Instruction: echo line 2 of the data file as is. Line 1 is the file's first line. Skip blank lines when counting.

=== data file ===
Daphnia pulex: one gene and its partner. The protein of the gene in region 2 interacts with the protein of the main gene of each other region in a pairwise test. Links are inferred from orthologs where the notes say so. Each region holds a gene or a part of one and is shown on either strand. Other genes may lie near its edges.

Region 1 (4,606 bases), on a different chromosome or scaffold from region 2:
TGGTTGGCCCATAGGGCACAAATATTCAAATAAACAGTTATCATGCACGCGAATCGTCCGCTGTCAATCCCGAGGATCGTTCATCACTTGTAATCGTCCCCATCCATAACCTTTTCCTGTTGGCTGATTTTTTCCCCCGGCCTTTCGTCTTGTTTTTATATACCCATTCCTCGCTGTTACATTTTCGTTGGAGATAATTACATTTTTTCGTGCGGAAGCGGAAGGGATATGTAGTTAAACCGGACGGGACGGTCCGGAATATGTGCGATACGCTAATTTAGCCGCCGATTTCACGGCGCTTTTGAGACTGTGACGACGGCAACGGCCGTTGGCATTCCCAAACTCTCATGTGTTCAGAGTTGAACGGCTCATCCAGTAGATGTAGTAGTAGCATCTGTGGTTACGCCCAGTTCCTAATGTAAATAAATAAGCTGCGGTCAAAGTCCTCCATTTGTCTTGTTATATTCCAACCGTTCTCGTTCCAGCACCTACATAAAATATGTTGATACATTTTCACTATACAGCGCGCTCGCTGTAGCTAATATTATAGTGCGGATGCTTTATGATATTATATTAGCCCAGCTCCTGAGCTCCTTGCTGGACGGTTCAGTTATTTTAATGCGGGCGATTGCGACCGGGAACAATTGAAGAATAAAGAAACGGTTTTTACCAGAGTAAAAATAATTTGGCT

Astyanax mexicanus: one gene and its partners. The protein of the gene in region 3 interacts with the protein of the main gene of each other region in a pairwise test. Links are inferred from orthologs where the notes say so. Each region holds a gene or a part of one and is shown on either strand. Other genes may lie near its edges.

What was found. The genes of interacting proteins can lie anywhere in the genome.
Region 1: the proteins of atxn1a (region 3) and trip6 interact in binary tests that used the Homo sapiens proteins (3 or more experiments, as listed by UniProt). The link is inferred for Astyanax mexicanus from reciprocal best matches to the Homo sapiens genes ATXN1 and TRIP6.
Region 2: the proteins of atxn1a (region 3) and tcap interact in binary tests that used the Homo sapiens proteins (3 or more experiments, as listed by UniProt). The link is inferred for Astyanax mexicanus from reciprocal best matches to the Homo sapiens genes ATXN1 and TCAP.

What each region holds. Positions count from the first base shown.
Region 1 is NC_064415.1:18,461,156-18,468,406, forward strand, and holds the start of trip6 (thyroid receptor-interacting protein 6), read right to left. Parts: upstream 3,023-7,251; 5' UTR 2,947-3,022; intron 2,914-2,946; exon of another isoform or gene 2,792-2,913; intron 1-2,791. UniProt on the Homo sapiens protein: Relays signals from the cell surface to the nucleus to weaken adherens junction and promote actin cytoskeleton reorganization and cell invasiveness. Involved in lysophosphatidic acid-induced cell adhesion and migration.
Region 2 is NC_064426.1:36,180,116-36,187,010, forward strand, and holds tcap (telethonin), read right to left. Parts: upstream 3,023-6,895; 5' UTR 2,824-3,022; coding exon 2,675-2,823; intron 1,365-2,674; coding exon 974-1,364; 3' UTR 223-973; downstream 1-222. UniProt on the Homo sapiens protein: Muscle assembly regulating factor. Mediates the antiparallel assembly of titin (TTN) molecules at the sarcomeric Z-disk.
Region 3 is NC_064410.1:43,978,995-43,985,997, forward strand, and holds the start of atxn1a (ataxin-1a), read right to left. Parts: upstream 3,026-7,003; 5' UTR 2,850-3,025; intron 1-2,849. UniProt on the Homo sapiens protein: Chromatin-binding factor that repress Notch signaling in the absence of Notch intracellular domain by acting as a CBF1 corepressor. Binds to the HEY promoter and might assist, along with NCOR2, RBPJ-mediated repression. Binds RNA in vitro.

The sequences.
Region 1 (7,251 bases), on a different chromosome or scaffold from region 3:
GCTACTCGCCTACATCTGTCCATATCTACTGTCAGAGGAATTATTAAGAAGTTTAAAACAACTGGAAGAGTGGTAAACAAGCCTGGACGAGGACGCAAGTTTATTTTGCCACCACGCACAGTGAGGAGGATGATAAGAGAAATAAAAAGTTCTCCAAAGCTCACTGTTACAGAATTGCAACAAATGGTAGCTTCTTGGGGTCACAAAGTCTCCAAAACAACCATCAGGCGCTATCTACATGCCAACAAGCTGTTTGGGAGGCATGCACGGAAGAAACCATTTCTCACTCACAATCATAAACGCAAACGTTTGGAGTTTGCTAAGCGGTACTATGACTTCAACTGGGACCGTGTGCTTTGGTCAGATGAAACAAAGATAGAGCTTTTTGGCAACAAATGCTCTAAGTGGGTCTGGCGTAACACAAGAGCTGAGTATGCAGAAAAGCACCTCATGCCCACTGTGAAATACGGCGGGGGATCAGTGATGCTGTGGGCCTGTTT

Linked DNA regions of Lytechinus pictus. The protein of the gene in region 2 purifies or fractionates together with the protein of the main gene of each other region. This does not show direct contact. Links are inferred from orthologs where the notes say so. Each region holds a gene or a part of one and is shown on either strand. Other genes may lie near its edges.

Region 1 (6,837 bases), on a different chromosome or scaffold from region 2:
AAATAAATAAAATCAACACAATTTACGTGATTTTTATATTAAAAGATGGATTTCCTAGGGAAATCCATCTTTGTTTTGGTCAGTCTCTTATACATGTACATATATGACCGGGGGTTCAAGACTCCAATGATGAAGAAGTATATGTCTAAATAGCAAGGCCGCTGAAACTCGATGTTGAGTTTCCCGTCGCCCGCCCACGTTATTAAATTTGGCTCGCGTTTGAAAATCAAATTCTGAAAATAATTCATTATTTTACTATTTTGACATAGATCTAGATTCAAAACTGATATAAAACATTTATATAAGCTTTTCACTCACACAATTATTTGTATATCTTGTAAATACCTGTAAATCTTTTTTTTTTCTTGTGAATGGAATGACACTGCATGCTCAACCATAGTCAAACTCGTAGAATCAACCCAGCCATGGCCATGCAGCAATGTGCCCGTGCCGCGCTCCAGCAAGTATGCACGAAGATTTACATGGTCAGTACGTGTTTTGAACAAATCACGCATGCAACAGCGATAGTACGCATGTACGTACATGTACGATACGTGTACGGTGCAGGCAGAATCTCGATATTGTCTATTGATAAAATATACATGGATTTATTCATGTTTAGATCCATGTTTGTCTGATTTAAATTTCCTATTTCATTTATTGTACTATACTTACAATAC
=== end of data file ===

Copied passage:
Region 1 (4,606 bases), on a different chromosome or scaffold from region 2: